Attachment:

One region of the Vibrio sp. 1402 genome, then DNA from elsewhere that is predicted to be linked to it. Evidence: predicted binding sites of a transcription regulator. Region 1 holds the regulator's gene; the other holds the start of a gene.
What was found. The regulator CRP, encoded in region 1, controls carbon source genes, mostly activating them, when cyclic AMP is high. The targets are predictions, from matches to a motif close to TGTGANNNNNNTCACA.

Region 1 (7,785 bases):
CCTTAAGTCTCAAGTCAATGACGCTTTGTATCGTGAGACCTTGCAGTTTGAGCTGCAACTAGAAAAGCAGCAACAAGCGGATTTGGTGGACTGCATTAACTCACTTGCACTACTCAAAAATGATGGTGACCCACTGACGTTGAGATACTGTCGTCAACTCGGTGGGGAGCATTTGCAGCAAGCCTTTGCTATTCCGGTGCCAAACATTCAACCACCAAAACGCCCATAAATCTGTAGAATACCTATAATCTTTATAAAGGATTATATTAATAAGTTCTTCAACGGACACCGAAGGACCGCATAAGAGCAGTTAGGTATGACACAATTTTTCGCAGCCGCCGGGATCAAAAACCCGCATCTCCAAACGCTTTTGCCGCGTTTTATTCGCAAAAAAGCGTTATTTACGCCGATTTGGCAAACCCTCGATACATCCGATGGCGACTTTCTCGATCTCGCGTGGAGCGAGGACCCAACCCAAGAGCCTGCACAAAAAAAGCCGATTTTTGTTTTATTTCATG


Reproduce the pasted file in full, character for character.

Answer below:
One region of the Vibrio sp. 1402 genome, then DNA from elsewhere that is predicted to be linked to it. Evidence: predicted binding sites of a transcription regulator. Region 1 holds the regulator's gene; the other holds the start of a gene.
What was found. The regulator CRP, encoded in region 1, controls carbon source genes, mostly activating them, when cyclic AMP is high. The targets are predictions, from matches to a motif close to TGTGANNNNNNTCACA.

Region 1 (7,785 bases):
CCTTAAGTCTCAAGTCAATGACGCTTTGTATCGTGAGACCTTGCAGTTTGAGCTGCAACTAGAAAAGCAGCAACAAGCGGATTTGGTGGACTGCATTAACTCACTTGCACTACTCAAAAATGATGGTGACCCACTGACGTTGAGATACTGTCGTCAACTCGGTGGGGAGCATTTGCAGCAAGCCTTTGCTATTCCGGTGCCAAACATTCAACCACCAAAACGCCCATAAATCTGTAGAATACCTATAATCTTTATAAAGGATTATATTAATAAGTTCTTCAACGGACACCGAAGGACCGCATAAGAGCAGTTAGGTATGACACAATTTTTCGCAGCCGCCGGGATCAAAAACCCGCATCTCCAAACGCTTTTGCCGCGTTTTATTCGCAAAAAAGCGTTATTTACGCCGATTTGGCAAACCCTCGATACATCCGATGGCGACTTTCTCGATCTCGCGTGGAGCGAGGACCCAACCCAAGAGCCTGCACAAAAAAAGCCGATTTTTGTTTTATTTCATG